Once you’ve identified your audience, next you have to figure out how that translates into a targetable audience in the digital space. Each platform has different targeting capabilities, so it’s important to be aware of the most common options (check out the individual platform assessments to find out which platforms offer the below targeting capabilities).
Here are some audience targeting examples:
Targeting methods are inconsistent across platforms, so your desired tactics will heavily influence the platforms your program can use. For example, some platforms have restrictions around list targeting for political advertisers. If you identified list targeting as the most important way to reach your audience, you would have a narrower list of platform options than if you wanted to rely on platforms’ own demographic or behavioral data or an available third-party audience segment. Additionally, we advise thinking about how your program can creatively use several tactics to complement the strengths and weaknesses of each targeting method.
In combination, your program objective, your goals, and your audience will determine other components of your plan, including your budget, the platforms on which you run ads, and the key performance indicators (KPIs) to which you’ll pay closest attention.
BUDGET → PLATFORMS → KEY PERFORMANCE INDICATORS
The second round of decision-making is more intertwined than the first round. For example, it might make sense for your ad program to run on Facebook, Instagram, Snapchat, and Pandora because your audience spends most of their time on these platforms. However, if your objective is persuasion and your goals are reach and frequency, then you have to consider that the endless scrolling and busy environment of Facebook and Instagram may not give you the most impactful reach compared to other platforms.
Ultimately, you should be building your media strategy around your ad program goal, while keeping your budget, target audiences, and KPI(s) in mind.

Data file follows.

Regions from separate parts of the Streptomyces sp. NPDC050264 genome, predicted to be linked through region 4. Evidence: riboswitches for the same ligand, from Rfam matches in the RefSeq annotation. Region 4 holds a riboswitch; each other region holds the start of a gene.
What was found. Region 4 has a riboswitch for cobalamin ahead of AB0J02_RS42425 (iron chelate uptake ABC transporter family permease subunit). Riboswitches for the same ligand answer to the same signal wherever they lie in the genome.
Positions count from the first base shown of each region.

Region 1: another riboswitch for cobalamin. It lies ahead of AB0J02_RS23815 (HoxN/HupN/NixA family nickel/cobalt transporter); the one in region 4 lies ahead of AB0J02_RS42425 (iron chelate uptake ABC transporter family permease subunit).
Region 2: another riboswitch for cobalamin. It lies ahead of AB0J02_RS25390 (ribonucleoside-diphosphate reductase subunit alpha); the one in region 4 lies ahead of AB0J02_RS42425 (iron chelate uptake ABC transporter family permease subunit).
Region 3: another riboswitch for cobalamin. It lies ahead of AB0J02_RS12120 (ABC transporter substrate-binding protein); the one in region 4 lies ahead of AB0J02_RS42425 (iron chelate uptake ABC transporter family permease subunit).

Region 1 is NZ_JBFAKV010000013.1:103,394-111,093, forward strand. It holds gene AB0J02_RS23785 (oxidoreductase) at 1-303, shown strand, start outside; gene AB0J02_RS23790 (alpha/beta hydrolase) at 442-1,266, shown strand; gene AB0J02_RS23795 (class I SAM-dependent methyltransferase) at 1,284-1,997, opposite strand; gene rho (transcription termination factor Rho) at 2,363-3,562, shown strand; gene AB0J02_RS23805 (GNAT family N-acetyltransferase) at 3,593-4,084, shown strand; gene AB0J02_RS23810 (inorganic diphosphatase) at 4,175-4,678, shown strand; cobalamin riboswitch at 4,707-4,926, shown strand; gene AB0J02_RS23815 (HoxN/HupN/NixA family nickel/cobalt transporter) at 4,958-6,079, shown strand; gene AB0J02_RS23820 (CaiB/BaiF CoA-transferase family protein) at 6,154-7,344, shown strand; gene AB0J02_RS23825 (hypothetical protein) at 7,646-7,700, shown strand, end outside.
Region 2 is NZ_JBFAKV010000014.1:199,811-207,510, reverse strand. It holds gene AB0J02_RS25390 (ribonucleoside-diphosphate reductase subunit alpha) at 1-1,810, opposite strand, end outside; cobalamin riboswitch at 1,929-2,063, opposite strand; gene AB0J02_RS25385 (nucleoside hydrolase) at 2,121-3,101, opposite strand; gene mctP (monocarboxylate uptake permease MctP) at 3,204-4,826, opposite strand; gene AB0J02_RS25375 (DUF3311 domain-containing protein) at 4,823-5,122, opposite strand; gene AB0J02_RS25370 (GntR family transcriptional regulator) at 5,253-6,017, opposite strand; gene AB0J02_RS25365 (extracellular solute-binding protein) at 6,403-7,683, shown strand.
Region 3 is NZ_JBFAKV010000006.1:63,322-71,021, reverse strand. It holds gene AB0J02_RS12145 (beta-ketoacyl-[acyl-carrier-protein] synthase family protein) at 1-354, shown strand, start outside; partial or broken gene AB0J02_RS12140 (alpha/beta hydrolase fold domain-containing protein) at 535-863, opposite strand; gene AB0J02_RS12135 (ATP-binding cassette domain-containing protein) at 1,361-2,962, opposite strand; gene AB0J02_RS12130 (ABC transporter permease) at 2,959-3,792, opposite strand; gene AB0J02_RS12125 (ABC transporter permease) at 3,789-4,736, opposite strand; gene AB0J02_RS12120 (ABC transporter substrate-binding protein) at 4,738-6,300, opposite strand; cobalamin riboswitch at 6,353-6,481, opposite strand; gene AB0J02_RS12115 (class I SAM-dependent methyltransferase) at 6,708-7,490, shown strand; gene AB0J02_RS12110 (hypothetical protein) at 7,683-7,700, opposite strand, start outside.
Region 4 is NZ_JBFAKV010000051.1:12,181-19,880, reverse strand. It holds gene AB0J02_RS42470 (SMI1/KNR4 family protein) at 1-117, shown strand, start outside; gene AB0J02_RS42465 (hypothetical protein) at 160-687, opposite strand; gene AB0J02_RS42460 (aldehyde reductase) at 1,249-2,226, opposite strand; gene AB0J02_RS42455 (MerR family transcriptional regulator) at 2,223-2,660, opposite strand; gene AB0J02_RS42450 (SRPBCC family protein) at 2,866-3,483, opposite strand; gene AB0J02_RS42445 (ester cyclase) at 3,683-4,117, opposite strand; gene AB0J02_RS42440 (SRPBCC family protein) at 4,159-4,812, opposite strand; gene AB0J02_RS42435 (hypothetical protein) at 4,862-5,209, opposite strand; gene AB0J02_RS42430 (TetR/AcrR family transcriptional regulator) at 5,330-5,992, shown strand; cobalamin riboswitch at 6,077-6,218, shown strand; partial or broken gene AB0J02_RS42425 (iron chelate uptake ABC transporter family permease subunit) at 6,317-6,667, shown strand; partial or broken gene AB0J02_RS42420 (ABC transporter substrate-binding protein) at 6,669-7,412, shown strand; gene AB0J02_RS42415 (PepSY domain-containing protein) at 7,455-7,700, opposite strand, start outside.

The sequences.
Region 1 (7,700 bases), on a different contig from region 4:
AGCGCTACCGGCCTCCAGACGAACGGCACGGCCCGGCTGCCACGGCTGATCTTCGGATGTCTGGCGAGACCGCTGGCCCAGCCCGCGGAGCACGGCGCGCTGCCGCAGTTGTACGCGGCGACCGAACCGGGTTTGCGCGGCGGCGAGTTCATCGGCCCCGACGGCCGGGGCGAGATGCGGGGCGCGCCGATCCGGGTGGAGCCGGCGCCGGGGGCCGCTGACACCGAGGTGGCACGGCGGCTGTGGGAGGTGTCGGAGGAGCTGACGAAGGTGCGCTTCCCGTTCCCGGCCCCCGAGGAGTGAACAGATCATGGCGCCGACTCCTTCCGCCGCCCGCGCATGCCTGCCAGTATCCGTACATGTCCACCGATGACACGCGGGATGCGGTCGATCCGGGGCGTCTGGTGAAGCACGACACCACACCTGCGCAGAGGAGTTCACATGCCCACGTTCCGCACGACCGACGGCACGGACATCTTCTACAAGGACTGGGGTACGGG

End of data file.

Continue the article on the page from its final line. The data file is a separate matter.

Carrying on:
When you create the budget for your digital program, you should consider both the size of the audience you’re trying to reach and the goal you are trying to achieve. Your budget should also be flexible enough to shift over time based on how your program is performing.
If your goal is action-based – such as driving email sign-ups or donations – it makes sense to budget for a greater emphasis on how many actions you’re hoping to drive. For example, you may decide you want to acquire 1,000 new email addresses. How much should you budget for that? That depends – standard costs per acquisition (CPA) can vary between a high name ID incumbent and a newcomer challenger.
To start, your vendors and digital staffers should have expectations for the CPA from past ad programs to use for planning purposes. If you have previous data for a candidate or cause to use as benchmarks, that’s ideal. If not, it’s perfectly normal to start off with an estimated CPA and reset benchmarks post-program launch. In cases like this, you’ll definitely want your budget to be more flexible.
For goals that can be harder to measure – like raising name recognition or persuading voters on a key issue – the size of the audience you’re trying to reach becomes much more important. You need to ensure that your media plan is built in such a way that it projects estimated reach and frequency against your audience and that you are comfortable with the potential levels your budget can achieve. Currently, best practices say the ideal frequency is five to eight times per week. Your cost to deliver ads, usually represented by the cost per 1000 impressions or CPM, also becomes important here. In order to accurately project frequencies for your campaigns, it’s important to be realistic about how much it will cost to reach your audience.
If you want to prioritize inventory where users are generally highly attentive, like OTT and CTV, your costs will likely be more than if you just want to reach users in a social media setting. CPMs can vary significantly based on many a variety of factors, but other than the platform and/or inventory, there are two variables that are often the most impactful: audience size and competitiveness.